Verse > Anthologies > William McCarty, ed. > The American National Song Book
William McCarty, comp.  The American National Song Book.  1842.
The Surrender of Cornwallis
COME, all ye bold Americans, to you the truth I tell,
’Twas of a sad disaster, which late on Britain fell;
’Twas near the height of Old Yorktown, where the cannons loud did roar,
A summons to Cornwallis, to fight or else give o’er.
A summons to surrender, was sent unto the lord,        5
Which made him feel like poor Burgoyne and quickly draw his sword;
Saying, “Must I give o’er those glittering troops, those ships and armies too,
And yield to General Washington, and his brave noble crew?”
A council to surrender; this lord did then command,
“What say you, my brave heroes, to yield you must depend;        10
Don’t you hear the bomb-shells flying, boys, and the thundering cannon’s roar?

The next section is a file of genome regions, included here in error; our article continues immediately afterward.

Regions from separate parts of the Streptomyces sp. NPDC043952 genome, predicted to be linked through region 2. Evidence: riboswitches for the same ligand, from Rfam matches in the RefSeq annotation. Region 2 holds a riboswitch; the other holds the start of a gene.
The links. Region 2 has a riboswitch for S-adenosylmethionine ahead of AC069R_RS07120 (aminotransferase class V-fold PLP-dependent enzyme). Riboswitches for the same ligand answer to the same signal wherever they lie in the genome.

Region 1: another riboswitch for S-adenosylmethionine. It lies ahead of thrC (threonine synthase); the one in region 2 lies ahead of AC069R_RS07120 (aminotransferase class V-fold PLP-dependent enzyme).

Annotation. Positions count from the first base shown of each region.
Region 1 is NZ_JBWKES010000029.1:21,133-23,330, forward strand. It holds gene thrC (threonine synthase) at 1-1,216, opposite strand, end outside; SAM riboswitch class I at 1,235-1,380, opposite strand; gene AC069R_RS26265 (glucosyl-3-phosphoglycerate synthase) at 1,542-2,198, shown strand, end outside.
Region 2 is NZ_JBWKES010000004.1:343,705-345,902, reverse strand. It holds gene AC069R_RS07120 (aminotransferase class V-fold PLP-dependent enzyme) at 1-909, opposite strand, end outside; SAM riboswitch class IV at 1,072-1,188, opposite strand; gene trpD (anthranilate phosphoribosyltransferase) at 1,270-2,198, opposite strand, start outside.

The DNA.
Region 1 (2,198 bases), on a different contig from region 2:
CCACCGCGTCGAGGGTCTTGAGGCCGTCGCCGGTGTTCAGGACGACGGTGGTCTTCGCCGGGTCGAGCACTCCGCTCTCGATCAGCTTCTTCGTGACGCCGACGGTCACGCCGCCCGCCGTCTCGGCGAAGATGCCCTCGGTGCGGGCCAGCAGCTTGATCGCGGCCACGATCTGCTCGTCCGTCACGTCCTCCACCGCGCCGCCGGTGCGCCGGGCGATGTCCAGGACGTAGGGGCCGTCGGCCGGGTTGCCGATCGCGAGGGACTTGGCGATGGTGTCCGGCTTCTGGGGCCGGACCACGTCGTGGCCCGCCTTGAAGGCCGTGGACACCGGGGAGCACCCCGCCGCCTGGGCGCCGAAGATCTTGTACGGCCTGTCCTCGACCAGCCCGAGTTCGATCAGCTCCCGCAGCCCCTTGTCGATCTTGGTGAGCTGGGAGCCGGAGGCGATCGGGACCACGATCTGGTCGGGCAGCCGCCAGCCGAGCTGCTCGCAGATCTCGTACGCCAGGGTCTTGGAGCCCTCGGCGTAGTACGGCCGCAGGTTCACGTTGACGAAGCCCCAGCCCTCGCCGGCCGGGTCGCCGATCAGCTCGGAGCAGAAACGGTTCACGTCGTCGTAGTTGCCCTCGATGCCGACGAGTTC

De Grasse is in the harbour, and Washington’s on shore.”
’Twas on the nineteenth of October, in the year of ’81,
Cornwallis did surrender to General Washington;
Six thousand chosen British troops march’d out and grounded arms,        15
Huzza, ye bold Americans, for now sweet music charms.
Six thousand chosen British troops to Washington resign’d,
Besides some thousand Hessians that could stay behind;
Both refugees and tories all, when the devil gets his due,
O now we have got thousands, boys, but then we should have few.        20
Unto New York this lord has gone, surrendering you see,
And for to write these doleful lines unto his majesty;
For to contradict those lines, which he before had sent,
That he and his brave British crew were conquerors where they went.
Here’s a health to General Washington, and his brave noble crew,        25
Likewise unto De Grasse, and all that liberty pursue;
May they scourge those bloody tyrants, all from our Yankee shore,
And with the arms of Freedom cause the wars they are all o’er.

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